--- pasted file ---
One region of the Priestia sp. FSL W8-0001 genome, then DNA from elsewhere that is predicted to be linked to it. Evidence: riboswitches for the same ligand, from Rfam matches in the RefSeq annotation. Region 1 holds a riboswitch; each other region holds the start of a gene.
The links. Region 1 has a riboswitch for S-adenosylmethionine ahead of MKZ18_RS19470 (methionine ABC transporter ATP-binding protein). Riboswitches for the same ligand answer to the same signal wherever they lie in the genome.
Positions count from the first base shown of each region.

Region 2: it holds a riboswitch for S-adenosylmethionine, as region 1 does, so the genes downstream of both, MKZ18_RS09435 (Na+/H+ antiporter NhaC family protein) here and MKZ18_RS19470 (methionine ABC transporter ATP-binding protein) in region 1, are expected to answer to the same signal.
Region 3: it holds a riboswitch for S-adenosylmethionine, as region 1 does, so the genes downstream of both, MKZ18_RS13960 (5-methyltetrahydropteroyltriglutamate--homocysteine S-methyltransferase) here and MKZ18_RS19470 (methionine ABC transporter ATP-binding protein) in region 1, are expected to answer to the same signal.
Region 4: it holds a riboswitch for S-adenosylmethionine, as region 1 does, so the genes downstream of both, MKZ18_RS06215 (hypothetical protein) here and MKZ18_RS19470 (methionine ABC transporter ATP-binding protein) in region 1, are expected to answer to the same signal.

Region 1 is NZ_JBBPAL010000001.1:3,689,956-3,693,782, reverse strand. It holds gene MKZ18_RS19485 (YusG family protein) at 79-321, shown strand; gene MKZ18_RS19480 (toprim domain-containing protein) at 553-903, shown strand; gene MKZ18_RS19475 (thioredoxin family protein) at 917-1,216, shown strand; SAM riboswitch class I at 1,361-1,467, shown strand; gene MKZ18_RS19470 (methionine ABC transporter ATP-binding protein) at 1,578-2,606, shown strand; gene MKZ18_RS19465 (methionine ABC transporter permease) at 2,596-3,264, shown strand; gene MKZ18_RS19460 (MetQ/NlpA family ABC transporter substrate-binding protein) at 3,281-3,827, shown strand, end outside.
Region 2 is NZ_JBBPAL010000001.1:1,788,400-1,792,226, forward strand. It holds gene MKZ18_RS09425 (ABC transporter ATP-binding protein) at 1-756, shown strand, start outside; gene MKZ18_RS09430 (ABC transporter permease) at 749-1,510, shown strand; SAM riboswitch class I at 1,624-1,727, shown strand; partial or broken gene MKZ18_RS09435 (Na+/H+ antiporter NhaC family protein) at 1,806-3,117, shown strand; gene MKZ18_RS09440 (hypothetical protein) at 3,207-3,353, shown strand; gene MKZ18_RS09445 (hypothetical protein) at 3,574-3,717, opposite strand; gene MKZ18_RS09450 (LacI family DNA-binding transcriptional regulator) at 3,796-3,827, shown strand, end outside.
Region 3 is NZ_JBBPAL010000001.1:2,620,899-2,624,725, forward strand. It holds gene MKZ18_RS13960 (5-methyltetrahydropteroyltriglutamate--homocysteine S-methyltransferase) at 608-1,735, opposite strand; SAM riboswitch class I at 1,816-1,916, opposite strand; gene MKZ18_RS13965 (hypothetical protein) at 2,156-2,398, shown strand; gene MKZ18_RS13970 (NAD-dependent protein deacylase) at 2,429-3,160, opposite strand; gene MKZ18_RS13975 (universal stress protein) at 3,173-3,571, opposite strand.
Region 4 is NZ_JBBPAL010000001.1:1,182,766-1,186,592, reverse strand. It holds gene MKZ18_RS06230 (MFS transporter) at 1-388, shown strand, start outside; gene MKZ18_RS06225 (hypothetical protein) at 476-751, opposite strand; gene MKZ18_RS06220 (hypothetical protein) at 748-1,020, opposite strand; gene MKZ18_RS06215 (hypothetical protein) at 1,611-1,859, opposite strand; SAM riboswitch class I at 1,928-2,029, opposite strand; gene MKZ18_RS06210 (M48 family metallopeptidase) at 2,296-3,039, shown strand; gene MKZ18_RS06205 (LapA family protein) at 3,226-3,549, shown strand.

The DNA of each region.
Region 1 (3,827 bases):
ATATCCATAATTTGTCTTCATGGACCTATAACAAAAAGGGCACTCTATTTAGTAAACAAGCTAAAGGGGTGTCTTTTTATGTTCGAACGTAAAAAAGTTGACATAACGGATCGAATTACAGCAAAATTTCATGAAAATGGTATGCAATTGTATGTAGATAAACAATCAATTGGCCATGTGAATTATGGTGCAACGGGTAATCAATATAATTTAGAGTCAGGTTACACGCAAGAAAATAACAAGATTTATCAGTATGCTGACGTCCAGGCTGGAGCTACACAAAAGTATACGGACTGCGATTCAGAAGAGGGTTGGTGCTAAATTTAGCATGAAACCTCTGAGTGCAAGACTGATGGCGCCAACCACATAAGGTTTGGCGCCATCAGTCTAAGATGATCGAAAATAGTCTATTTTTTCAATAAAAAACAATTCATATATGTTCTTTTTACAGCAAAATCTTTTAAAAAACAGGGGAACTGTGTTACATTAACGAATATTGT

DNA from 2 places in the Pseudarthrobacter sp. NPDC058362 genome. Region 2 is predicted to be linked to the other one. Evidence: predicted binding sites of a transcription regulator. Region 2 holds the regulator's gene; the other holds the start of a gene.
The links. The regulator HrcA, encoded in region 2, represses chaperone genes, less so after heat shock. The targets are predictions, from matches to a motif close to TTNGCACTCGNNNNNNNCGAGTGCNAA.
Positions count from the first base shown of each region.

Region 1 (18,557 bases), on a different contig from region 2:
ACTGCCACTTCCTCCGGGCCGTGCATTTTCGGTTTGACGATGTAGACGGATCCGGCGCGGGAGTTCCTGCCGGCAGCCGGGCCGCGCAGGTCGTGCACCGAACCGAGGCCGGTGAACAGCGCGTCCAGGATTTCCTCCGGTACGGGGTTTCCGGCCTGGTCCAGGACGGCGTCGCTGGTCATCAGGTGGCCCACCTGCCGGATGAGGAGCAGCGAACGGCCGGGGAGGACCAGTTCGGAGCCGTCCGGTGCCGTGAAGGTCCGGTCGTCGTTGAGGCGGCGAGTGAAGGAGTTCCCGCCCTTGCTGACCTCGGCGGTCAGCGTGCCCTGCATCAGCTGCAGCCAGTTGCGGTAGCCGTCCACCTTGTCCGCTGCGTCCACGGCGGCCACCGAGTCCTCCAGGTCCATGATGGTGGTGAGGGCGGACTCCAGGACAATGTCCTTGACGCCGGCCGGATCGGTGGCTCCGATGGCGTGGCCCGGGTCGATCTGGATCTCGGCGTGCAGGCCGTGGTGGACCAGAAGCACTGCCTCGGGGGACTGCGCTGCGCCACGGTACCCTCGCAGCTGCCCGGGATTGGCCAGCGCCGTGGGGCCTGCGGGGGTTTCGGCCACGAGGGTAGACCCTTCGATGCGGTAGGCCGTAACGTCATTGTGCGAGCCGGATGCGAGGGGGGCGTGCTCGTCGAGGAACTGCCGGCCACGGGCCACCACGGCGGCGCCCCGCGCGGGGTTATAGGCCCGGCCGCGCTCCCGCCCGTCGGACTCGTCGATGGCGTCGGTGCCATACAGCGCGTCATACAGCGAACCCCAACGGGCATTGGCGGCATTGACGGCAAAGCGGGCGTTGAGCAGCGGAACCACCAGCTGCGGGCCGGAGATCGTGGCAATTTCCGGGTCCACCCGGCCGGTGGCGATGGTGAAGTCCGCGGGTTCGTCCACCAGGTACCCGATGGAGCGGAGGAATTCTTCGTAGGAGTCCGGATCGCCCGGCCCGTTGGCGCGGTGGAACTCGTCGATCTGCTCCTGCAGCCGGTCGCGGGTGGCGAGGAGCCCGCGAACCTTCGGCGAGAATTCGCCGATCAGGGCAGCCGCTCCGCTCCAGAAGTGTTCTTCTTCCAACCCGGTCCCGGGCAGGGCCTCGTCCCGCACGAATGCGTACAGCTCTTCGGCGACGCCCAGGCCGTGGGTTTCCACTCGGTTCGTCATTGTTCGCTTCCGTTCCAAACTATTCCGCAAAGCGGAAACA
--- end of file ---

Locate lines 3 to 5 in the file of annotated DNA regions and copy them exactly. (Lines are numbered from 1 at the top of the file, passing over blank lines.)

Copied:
Positions count from the first base shown of each region.

Region 2: it holds a riboswitch for S-adenosylmethionine, as region 1 does, so the genes downstream of both, MKZ18_RS09435 (Na+/H+ antiporter NhaC family protein) here and MKZ18_RS19470 (methionine ABC transporter ATP-binding protein) in region 1, are expected to answer to the same signal.
Region 3: it holds a riboswitch for S-adenosylmethionine, as region 1 does, so the genes downstream of both, MKZ18_RS13960 (5-methyltetrahydropteroyltriglutamate--homocysteine S-methyltransferase) here and MKZ18_RS19470 (methionine ABC transporter ATP-binding protein) in region 1, are expected to answer to the same signal.